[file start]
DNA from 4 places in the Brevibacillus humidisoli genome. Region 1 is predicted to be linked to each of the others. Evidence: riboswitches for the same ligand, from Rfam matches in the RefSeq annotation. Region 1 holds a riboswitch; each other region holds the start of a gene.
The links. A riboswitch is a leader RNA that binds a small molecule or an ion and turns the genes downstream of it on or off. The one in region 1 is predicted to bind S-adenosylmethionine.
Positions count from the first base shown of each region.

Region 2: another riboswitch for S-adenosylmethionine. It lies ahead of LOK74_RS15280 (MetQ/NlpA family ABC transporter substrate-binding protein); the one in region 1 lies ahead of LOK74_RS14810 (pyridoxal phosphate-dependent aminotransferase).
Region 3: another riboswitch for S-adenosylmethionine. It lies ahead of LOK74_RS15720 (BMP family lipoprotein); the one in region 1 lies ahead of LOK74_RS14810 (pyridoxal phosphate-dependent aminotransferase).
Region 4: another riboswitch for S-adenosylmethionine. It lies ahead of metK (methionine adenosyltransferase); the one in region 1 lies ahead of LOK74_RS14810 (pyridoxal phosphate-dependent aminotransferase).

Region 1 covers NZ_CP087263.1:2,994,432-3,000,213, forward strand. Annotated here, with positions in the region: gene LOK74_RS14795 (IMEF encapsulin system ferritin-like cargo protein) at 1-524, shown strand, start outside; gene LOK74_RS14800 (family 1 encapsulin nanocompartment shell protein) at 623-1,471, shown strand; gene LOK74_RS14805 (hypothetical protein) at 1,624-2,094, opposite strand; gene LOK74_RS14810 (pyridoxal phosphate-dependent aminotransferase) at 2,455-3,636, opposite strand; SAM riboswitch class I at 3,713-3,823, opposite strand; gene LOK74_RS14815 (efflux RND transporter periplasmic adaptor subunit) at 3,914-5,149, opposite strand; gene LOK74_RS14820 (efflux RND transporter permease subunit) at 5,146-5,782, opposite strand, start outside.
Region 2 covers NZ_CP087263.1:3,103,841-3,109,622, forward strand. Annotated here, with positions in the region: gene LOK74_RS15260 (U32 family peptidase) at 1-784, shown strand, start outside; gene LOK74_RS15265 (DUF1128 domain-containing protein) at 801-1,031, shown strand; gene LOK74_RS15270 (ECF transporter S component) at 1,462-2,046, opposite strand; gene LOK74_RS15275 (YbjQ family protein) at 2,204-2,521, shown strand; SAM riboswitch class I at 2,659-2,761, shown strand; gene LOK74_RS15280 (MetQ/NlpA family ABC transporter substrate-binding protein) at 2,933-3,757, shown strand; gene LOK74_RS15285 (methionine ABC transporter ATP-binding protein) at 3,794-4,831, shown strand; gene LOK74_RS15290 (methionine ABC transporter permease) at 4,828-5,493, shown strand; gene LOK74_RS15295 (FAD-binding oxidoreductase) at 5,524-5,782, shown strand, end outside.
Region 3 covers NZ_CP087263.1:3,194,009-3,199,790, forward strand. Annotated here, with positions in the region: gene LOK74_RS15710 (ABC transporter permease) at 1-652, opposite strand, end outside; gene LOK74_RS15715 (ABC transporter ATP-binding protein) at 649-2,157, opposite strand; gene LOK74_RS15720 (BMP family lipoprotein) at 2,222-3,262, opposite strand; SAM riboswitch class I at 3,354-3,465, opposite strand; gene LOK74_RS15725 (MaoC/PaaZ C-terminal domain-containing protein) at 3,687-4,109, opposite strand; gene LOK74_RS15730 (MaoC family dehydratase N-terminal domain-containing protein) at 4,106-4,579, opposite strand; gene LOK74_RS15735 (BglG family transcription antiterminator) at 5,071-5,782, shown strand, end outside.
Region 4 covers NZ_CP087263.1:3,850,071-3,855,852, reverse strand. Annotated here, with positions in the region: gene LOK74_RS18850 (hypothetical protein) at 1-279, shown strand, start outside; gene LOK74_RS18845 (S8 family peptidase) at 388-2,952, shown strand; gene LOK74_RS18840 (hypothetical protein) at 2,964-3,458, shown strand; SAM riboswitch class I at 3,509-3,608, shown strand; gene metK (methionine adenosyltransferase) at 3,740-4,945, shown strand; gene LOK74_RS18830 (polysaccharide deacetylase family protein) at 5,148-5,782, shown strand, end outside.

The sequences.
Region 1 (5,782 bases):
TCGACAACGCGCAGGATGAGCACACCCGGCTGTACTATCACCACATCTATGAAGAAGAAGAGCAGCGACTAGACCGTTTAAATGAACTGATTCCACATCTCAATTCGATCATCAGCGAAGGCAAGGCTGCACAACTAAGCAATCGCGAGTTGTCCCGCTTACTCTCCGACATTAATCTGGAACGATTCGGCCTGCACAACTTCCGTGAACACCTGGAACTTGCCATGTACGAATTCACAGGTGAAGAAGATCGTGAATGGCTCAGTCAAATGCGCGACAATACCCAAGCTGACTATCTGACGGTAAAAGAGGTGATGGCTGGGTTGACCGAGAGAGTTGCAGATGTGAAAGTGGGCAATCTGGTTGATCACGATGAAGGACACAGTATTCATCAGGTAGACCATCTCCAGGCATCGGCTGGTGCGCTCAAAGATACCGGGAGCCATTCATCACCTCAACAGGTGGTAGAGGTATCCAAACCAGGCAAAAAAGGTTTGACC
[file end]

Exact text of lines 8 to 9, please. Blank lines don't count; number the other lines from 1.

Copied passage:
Region 2 covers NZ_CP087263.1:3,103,841-3,109,622, forward strand. Annotated here, with positions in the region: gene LOK74_RS15260 (U32 family peptidase) at 1-784, shown strand, start outside; gene LOK74_RS15265 (DUF1128 domain-containing protein) at 801-1,031, shown strand; gene LOK74_RS15270 (ECF transporter S component) at 1,462-2,046, opposite strand; gene LOK74_RS15275 (YbjQ family protein) at 2,204-2,521, shown strand; SAM riboswitch class I at 2,659-2,761, shown strand; gene LOK74_RS15280 (MetQ/NlpA family ABC transporter substrate-binding protein) at 2,933-3,757, shown strand; gene LOK74_RS15285 (methionine ABC transporter ATP-binding protein) at 3,794-4,831, shown strand; gene LOK74_RS15290 (methionine ABC transporter permease) at 4,828-5,493, shown strand; gene LOK74_RS15295 (FAD-binding oxidoreductase) at 5,524-5,782, shown strand, end outside.
Region 3 covers NZ_CP087263.1:3,194,009-3,199,790, forward strand. Annotated here, with positions in the region: gene LOK74_RS15710 (ABC transporter permease) at 1-652, opposite strand, end outside; gene LOK74_RS15715 (ABC transporter ATP-binding protein) at 649-2,157, opposite strand; gene LOK74_RS15720 (BMP family lipoprotein) at 2,222-3,262, opposite strand; SAM riboswitch class I at 3,354-3,465, opposite strand; gene LOK74_RS15725 (MaoC/PaaZ C-terminal domain-containing protein) at 3,687-4,109, opposite strand; gene LOK74_RS15730 (MaoC family dehydratase N-terminal domain-containing protein) at 4,106-4,579, opposite strand; gene LOK74_RS15735 (BglG family transcription antiterminator) at 5,071-5,782, shown strand, end outside.